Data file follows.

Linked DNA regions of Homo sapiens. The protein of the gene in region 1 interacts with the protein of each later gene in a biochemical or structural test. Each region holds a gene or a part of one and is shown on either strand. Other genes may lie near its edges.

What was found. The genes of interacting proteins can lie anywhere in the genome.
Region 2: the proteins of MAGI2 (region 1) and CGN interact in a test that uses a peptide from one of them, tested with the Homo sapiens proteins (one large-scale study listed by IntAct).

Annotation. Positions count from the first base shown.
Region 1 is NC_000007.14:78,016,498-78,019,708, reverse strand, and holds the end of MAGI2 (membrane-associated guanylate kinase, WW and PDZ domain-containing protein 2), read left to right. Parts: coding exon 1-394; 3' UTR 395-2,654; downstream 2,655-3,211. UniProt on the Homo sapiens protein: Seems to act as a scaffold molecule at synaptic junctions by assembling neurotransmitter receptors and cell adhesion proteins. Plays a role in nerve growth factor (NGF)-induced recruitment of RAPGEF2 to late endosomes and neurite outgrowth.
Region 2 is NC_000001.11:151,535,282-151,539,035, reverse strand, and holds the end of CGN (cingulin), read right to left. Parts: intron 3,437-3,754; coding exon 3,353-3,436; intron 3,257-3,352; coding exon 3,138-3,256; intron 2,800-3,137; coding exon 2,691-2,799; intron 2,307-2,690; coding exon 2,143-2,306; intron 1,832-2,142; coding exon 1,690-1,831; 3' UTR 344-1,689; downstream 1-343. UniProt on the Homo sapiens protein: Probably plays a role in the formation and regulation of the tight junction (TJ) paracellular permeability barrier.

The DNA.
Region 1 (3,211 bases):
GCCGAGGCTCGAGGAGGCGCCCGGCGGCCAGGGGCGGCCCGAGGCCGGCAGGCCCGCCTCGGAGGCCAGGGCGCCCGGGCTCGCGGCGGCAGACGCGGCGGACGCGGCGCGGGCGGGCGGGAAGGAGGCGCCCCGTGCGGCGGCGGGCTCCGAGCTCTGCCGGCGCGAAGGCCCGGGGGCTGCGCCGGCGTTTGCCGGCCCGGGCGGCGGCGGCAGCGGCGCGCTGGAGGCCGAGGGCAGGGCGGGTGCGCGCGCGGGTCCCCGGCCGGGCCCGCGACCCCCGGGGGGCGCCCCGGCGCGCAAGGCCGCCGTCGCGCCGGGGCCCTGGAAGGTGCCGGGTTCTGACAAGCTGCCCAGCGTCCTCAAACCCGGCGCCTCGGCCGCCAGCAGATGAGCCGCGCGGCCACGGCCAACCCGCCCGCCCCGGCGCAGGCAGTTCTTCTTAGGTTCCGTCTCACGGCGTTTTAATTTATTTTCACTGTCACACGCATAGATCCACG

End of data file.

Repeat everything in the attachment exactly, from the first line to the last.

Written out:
Linked DNA regions of Homo sapiens. The protein of the gene in region 1 interacts with the protein of each later gene in a biochemical or structural test. Each region holds a gene or a part of one and is shown on either strand. Other genes may lie near its edges.

What was found. The genes of interacting proteins can lie anywhere in the genome.
Region 2: the proteins of MAGI2 (region 1) and CGN interact in a test that uses a peptide from one of them, tested with the Homo sapiens proteins (one large-scale study listed by IntAct).

Annotation. Positions count from the first base shown.
Region 1 is NC_000007.14:78,016,498-78,019,708, reverse strand, and holds the end of MAGI2 (membrane-associated guanylate kinase, WW and PDZ domain-containing protein 2), read left to right. Parts: coding exon 1-394; 3' UTR 395-2,654; downstream 2,655-3,211. UniProt on the Homo sapiens protein: Seems to act as a scaffold molecule at synaptic junctions by assembling neurotransmitter receptors and cell adhesion proteins. Plays a role in nerve growth factor (NGF)-induced recruitment of RAPGEF2 to late endosomes and neurite outgrowth.
Region 2 is NC_000001.11:151,535,282-151,539,035, reverse strand, and holds the end of CGN (cingulin), read right to left. Parts: intron 3,437-3,754; coding exon 3,353-3,436; intron 3,257-3,352; coding exon 3,138-3,256; intron 2,800-3,137; coding exon 2,691-2,799; intron 2,307-2,690; coding exon 2,143-2,306; intron 1,832-2,142; coding exon 1,690-1,831; 3' UTR 344-1,689; downstream 1-343. UniProt on the Homo sapiens protein: Probably plays a role in the formation and regulation of the tight junction (TJ) paracellular permeability barrier.

The DNA.
Region 1 (3,211 bases):
GCCGAGGCTCGAGGAGGCGCCCGGCGGCCAGGGGCGGCCCGAGGCCGGCAGGCCCGCCTCGGAGGCCAGGGCGCCCGGGCTCGCGGCGGCAGACGCGGCGGACGCGGCGCGGGCGGGCGGGAAGGAGGCGCCCCGTGCGGCGGCGGGCTCCGAGCTCTGCCGGCGCGAAGGCCCGGGGGCTGCGCCGGCGTTTGCCGGCCCGGGCGGCGGCGGCAGCGGCGCGCTGGAGGCCGAGGGCAGGGCGGGTGCGCGCGCGGGTCCCCGGCCGGGCCCGCGACCCCCGGGGGGCGCCCCGGCGCGCAAGGCCGCCGTCGCGCCGGGGCCCTGGAAGGTGCCGGGTTCTGACAAGCTGCCCAGCGTCCTCAAACCCGGCGCCTCGGCCGCCAGCAGATGAGCCGCGCGGCCACGGCCAACCCGCCCGCCCCGGCGCAGGCAGTTCTTCTTAGGTTCCGTCTCACGGCGTTTTAATTTATTTTCACTGTCACACGCATAGATCCACG